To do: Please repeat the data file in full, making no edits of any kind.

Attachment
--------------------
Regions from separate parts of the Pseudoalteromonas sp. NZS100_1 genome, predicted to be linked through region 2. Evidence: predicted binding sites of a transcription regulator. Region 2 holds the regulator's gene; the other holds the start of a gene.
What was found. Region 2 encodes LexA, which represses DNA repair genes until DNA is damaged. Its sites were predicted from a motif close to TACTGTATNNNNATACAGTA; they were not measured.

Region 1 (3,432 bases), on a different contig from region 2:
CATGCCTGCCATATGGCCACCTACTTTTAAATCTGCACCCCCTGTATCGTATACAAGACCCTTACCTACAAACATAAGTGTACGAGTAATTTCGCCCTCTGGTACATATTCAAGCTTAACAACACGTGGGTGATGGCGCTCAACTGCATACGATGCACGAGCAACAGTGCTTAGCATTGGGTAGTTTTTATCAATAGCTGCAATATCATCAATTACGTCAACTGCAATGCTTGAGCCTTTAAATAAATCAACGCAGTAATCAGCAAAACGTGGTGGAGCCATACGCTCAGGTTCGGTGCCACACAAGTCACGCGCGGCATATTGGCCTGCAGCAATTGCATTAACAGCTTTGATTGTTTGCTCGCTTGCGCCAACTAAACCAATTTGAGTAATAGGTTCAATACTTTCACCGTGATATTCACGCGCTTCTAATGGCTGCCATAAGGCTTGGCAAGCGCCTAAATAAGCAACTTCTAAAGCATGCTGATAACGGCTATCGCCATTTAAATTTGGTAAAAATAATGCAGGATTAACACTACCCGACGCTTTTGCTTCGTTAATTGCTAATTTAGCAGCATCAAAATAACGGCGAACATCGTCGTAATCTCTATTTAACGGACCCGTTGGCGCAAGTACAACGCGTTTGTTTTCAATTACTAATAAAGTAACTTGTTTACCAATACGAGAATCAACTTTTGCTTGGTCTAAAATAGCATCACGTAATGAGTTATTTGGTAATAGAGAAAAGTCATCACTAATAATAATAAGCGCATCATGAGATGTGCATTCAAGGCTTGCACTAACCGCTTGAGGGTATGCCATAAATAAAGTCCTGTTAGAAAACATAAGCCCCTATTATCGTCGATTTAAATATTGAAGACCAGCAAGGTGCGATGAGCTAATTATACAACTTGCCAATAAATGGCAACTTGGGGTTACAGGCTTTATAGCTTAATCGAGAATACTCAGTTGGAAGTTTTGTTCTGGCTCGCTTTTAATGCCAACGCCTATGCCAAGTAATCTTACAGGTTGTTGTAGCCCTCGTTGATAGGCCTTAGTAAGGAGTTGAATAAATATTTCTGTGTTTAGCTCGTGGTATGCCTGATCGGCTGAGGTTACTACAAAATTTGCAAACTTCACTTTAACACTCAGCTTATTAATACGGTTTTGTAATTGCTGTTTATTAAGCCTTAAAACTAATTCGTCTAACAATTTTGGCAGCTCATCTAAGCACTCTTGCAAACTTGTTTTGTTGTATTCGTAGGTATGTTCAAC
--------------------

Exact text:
Regions from separate parts of the Pseudoalteromonas sp. NZS100_1 genome, predicted to be linked through region 2. Evidence: predicted binding sites of a transcription regulator. Region 2 holds the regulator's gene; the other holds the start of a gene.
What was found. Region 2 encodes LexA, which represses DNA repair genes until DNA is damaged. Its sites were predicted from a motif close to TACTGTATNNNNATACAGTA; they were not measured.

Region 1 (3,432 bases), on a different contig from region 2:
CATGCCTGCCATATGGCCACCTACTTTTAAATCTGCACCCCCTGTATCGTATACAAGACCCTTACCTACAAACATAAGTGTACGAGTAATTTCGCCCTCTGGTACATATTCAAGCTTAACAACACGTGGGTGATGGCGCTCAACTGCATACGATGCACGAGCAACAGTGCTTAGCATTGGGTAGTTTTTATCAATAGCTGCAATATCATCAATTACGTCAACTGCAATGCTTGAGCCTTTAAATAAATCAACGCAGTAATCAGCAAAACGTGGTGGAGCCATACGCTCAGGTTCGGTGCCACACAAGTCACGCGCGGCATATTGGCCTGCAGCAATTGCATTAACAGCTTTGATTGTTTGCTCGCTTGCGCCAACTAAACCAATTTGAGTAATAGGTTCAATACTTTCACCGTGATATTCACGCGCTTCTAATGGCTGCCATAAGGCTTGGCAAGCGCCTAAATAAGCAACTTCTAAAGCATGCTGATAACGGCTATCGCCATTTAAATTTGGTAAAAATAATGCAGGATTAACACTACCCGACGCTTTTGCTTCGTTAATTGCTAATTTAGCAGCATCAAAATAACGGCGAACATCGTCGTAATCTCTATTTAACGGACCCGTTGGCGCAAGTACAACGCGTTTGTTTTCAATTACTAATAAAGTAACTTGTTTACCAATACGAGAATCAACTTTTGCTTGGTCTAAAATAGCATCACGTAATGAGTTATTTGGTAATAGAGAAAAGTCATCACTAATAATAATAAGCGCATCATGAGATGTGCATTCAAGGCTTGCACTAACCGCTTGAGGGTATGCCATAAATAAAGTCCTGTTAGAAAACATAAGCCCCTATTATCGTCGATTTAAATATTGAAGACCAGCAAGGTGCGATGAGCTAATTATACAACTTGCCAATAAATGGCAACTTGGGGTTACAGGCTTTATAGCTTAATCGAGAATACTCAGTTGGAAGTTTTGTTCTGGCTCGCTTTTAATGCCAACGCCTATGCCAAGTAATCTTACAGGTTGTTGTAGCCCTCGTTGATAGGCCTTAGTAAGGAGTTGAATAAATATTTCTGTGTTTAGCTCGTGGTATGCCTGATCGGCTGAGGTTACTACAAAATTTGCAAACTTCACTTTAACACTCAGCTTATTAATACGGTTTTGTAATTGCTGTTTATTAAGCCTTAAAACTAATTCGTCTAACAATTTTGGCAGCTCATCTAAGCACTCTTGCAAACTTGTTTTGTTGTATTCGTAGGTATGTTCAAC